|Should I start my treatment? 6 months ago numbers were ok
Dec 6, 2010
Hi docs, I really appreciate your work and time to answer all our questions. I have been diagnosed 1 year and a half ago. Numbers were ok every 3 or 6 months. CD4: 550, 525,687,510. Viral load: always between 10,000 and 25,000. But one month ago a did all the exams again and my CD4 were 421 and Viral load 172,000. I got bronchitis like almost two months ago (a lot of antibiotics and antinflamatories, it was a rough bronchitis..., now all ok but some coughing). My doctor told me to start the treatment but should i do the exams again because maybe the bronchitis and all the medicines affected my numbers??? is it normal a variation like this??? thank you very much docs... If i need to start it I will, I am very committed to stay healthy and do whatever I need to be ok.
| Response from Dr. McGowan
Having an acute infection with fever, like a bronchitis can temporarily lower your CD4 count and boost up your viral load (for a couple of weeks). The change in viral load was a bit high, but it is possible.
There are other possibilities too. Sometimes HIV can change the way it enters CD4 cells. HIV can bind to 1 or both of 2 types of co-receptors (proteins on the surface of CD4 cells). A shift that enabled your virus to attach to both co-receptors could lead to a more permanent increase in viral load. This can happen naturally over time in about half of people with HIV. Another possibility is that you may have been re-infected with HIvif you had a partner with a strain that was more adapted to your immune system and could outgrow the original HIV strain in your body. Rare but possible.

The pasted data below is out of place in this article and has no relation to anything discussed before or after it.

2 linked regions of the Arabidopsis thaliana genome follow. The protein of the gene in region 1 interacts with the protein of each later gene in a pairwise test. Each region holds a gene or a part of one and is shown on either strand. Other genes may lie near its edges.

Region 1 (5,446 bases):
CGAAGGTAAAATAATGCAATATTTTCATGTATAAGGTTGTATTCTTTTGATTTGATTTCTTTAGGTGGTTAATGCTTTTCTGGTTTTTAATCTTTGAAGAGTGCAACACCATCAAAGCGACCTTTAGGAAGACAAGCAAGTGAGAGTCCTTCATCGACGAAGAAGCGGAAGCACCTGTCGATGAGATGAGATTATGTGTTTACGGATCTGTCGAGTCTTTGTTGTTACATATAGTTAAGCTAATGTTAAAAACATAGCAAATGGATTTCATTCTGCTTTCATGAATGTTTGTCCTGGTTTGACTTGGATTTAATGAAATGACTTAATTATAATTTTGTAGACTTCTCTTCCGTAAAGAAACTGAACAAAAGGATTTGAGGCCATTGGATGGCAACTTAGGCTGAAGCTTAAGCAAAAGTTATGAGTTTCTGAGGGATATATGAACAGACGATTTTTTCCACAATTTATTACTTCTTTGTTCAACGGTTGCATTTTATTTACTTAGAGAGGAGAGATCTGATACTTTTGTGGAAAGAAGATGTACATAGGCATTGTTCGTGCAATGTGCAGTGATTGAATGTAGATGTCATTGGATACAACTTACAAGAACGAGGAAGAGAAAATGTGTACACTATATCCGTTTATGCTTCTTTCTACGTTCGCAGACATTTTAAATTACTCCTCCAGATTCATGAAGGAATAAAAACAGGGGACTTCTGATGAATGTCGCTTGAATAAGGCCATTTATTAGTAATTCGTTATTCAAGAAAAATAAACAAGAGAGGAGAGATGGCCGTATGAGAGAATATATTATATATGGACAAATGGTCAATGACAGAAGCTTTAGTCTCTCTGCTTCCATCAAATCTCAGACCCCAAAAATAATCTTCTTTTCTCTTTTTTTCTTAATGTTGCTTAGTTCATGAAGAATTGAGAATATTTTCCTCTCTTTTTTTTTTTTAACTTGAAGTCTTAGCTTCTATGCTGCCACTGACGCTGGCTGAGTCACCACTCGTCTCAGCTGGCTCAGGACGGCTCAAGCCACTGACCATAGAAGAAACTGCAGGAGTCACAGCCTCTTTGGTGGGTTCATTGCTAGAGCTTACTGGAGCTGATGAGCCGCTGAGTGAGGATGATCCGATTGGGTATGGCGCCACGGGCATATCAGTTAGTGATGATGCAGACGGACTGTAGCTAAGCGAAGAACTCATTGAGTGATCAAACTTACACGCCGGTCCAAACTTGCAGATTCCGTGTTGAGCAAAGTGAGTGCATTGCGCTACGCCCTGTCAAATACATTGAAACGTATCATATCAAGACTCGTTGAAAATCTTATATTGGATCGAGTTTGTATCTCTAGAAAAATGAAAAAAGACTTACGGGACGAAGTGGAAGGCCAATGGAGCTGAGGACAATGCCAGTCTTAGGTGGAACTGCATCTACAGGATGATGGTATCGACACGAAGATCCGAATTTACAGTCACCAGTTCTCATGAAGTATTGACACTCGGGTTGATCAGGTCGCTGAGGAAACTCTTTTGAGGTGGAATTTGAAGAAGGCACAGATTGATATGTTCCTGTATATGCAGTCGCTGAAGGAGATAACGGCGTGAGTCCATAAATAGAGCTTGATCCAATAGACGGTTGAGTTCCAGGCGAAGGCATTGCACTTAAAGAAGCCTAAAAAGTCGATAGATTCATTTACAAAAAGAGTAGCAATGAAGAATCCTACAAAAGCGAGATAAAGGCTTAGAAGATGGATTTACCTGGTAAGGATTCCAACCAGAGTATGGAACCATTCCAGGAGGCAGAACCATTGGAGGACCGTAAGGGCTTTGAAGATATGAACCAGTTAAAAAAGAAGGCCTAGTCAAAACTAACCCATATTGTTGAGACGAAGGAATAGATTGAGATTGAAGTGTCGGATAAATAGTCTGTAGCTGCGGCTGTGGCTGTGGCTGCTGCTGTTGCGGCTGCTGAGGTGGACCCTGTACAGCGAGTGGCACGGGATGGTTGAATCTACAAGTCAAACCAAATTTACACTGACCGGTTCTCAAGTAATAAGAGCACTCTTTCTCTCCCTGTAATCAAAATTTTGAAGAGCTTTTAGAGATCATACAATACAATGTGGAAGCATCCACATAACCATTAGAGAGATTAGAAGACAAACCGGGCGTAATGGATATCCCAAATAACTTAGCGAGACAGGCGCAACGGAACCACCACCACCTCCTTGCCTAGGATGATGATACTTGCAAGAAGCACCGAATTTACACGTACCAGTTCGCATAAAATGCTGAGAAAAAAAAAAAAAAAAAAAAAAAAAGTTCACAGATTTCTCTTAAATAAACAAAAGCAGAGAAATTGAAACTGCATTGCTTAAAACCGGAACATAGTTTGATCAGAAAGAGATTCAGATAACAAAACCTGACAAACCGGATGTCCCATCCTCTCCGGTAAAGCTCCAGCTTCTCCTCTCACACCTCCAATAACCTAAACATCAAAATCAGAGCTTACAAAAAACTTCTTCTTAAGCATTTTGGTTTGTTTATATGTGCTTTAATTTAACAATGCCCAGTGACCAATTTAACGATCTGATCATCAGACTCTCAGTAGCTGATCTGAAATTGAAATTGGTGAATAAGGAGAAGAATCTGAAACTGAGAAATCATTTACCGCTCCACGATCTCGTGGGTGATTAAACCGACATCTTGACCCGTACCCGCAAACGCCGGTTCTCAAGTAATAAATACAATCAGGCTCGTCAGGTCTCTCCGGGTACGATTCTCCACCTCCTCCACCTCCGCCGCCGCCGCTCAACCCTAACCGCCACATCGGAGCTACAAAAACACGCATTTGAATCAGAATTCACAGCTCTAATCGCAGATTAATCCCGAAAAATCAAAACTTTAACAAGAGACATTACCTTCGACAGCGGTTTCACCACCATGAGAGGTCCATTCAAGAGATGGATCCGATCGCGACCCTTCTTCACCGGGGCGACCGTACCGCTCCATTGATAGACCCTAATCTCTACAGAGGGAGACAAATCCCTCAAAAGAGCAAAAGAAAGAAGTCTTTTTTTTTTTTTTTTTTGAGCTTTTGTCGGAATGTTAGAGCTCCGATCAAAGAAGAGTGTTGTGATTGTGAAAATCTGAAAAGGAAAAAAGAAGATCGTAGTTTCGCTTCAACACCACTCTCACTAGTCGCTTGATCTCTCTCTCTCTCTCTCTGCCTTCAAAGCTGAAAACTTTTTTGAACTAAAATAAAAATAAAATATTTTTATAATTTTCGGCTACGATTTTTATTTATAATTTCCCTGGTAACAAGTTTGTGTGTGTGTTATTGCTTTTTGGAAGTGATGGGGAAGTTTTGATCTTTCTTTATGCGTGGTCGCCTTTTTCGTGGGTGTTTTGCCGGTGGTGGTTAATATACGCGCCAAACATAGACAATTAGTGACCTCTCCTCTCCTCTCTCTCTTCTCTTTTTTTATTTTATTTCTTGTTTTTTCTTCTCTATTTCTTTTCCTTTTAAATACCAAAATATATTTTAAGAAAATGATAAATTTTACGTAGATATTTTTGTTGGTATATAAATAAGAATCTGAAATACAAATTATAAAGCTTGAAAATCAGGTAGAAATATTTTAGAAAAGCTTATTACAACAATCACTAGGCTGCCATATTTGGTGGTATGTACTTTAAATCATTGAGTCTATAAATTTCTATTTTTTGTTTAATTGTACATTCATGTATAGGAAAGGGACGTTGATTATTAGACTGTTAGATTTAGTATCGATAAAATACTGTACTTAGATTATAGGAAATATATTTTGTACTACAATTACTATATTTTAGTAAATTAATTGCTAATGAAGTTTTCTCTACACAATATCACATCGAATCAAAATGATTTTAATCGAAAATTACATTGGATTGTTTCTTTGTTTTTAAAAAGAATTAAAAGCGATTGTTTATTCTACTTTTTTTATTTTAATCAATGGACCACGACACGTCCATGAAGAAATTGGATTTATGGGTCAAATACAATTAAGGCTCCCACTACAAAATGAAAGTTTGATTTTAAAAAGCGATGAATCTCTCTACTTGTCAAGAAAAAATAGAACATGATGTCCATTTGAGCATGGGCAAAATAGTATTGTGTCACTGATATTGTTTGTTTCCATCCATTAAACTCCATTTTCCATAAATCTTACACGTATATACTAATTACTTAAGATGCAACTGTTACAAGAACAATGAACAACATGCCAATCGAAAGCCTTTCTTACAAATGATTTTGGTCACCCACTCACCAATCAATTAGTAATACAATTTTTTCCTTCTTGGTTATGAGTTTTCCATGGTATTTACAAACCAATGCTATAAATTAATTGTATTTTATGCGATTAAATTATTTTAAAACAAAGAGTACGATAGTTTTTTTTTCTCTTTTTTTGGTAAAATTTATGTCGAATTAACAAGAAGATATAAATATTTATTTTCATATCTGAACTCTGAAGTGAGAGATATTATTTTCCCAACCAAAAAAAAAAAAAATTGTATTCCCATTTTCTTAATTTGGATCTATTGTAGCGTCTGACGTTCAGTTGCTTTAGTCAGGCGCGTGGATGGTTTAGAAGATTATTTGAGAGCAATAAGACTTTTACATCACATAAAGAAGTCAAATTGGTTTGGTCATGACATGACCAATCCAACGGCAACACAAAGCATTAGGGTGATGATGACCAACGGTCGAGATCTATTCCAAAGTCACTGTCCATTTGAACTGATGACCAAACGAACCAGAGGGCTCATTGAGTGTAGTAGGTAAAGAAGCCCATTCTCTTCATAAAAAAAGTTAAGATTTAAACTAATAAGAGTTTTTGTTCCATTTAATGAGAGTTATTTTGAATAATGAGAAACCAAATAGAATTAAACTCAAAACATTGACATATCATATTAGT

ONe thing I would discuss with your doctor is your own thoughts about taking meds to kill HIV. In the past we would wait and wait and only treat if "we need to." Now we have a more proactive thought about treatment. We start at higher CD4 counts. Since your counts have been mostly in the mid-500s (we generally start at 500), it is near to starting. So starting now or waiting a few more months may not make much difference. We recommend earlier treatment now because we recognize that letting HIV grow unchecked for years can take a toll on the organs of the body long before AIDS would develop. Shutting down the virus early may help prevent this damage. I wouldn't view it as something negative.
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